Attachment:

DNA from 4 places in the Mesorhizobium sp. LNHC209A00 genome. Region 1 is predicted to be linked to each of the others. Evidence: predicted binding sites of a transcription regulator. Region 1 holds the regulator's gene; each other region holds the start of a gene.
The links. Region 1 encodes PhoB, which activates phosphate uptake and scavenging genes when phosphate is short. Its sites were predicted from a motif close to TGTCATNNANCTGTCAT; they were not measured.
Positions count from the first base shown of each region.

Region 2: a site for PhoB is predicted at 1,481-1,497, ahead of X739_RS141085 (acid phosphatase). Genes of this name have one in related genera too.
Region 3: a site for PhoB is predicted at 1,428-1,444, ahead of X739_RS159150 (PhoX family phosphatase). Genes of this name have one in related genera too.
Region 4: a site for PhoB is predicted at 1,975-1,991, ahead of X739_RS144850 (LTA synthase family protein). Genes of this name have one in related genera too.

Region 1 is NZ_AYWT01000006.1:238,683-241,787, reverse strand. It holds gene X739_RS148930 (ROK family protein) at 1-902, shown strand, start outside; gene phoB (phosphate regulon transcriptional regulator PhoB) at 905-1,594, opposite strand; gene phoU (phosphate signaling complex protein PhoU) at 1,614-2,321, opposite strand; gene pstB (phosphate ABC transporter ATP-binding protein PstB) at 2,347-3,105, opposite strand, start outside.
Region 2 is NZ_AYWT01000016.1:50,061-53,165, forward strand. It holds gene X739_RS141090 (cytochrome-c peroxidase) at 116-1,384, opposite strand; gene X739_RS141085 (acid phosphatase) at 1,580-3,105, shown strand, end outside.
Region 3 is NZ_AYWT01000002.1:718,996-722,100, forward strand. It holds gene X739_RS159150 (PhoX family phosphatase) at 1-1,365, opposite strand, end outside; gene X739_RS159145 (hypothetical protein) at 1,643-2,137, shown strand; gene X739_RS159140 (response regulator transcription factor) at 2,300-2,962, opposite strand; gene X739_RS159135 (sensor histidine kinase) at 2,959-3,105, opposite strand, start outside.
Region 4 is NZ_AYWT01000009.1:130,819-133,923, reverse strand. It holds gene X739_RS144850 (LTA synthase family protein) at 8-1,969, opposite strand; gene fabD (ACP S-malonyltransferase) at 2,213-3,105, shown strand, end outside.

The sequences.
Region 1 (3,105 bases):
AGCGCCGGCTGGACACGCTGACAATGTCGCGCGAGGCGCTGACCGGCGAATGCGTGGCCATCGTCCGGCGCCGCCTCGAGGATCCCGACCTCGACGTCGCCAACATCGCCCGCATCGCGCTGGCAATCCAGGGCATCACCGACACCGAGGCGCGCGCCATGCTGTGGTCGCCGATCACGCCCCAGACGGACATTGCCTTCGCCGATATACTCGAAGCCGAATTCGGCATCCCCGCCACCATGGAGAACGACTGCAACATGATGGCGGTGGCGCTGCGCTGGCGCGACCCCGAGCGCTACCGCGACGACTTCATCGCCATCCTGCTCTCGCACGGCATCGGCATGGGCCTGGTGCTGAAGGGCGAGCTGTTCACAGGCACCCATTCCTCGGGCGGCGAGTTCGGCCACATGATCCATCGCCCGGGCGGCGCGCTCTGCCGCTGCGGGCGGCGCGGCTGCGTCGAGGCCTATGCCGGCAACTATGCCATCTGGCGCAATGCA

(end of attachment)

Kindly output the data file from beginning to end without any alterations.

DNA from 4 places in the Mesorhizobium sp. LNHC209A00 genome. Region 1 is predicted to be linked to each of the others. Evidence: predicted binding sites of a transcription regulator. Region 1 holds the regulator's gene; each other region holds the start of a gene.
The links. Region 1 encodes PhoB, which activates phosphate uptake and scavenging genes when phosphate is short. Its sites were predicted from a motif close to TGTCATNNANCTGTCAT; they were not measured.
Positions count from the first base shown of each region.

Region 2: a site for PhoB is predicted at 1,481-1,497, ahead of X739_RS141085 (acid phosphatase). Genes of this name have one in related genera too.
Region 3: a site for PhoB is predicted at 1,428-1,444, ahead of X739_RS159150 (PhoX family phosphatase). Genes of this name have one in related genera too.
Region 4: a site for PhoB is predicted at 1,975-1,991, ahead of X739_RS144850 (LTA synthase family protein). Genes of this name have one in related genera too.

Region 1 is NZ_AYWT01000006.1:238,683-241,787, reverse strand. It holds gene X739_RS148930 (ROK family protein) at 1-902, shown strand, start outside; gene phoB (phosphate regulon transcriptional regulator PhoB) at 905-1,594, opposite strand; gene phoU (phosphate signaling complex protein PhoU) at 1,614-2,321, opposite strand; gene pstB (phosphate ABC transporter ATP-binding protein PstB) at 2,347-3,105, opposite strand, start outside.
Region 2 is NZ_AYWT01000016.1:50,061-53,165, forward strand. It holds gene X739_RS141090 (cytochrome-c peroxidase) at 116-1,384, opposite strand; gene X739_RS141085 (acid phosphatase) at 1,580-3,105, shown strand, end outside.
Region 3 is NZ_AYWT01000002.1:718,996-722,100, forward strand. It holds gene X739_RS159150 (PhoX family phosphatase) at 1-1,365, opposite strand, end outside; gene X739_RS159145 (hypothetical protein) at 1,643-2,137, shown strand; gene X739_RS159140 (response regulator transcription factor) at 2,300-2,962, opposite strand; gene X739_RS159135 (sensor histidine kinase) at 2,959-3,105, opposite strand, start outside.
Region 4 is NZ_AYWT01000009.1:130,819-133,923, reverse strand. It holds gene X739_RS144850 (LTA synthase family protein) at 8-1,969, opposite strand; gene fabD (ACP S-malonyltransferase) at 2,213-3,105, shown strand, end outside.

The sequences.
Region 1 (3,105 bases):
AGCGCCGGCTGGACACGCTGACAATGTCGCGCGAGGCGCTGACCGGCGAATGCGTGGCCATCGTCCGGCGCCGCCTCGAGGATCCCGACCTCGACGTCGCCAACATCGCCCGCATCGCGCTGGCAATCCAGGGCATCACCGACACCGAGGCGCGCGCCATGCTGTGGTCGCCGATCACGCCCCAGACGGACATTGCCTTCGCCGATATACTCGAAGCCGAATTCGGCATCCCCGCCACCATGGAGAACGACTGCAACATGATGGCGGTGGCGCTGCGCTGGCGCGACCCCGAGCGCTACCGCGACGACTTCATCGCCATCCTGCTCTCGCACGGCATCGGCATGGGCCTGGTGCTGAAGGGCGAGCTGTTCACAGGCACCCATTCCTCGGGCGGCGAGTTCGGCCACATGATCCATCGCCCGGGCGGCGCGCTCTGCCGCTGCGGGCGGCGCGGCTGCGTCGAGGCCTATGCCGGCAACTATGCCATCTGGCGCAATGCA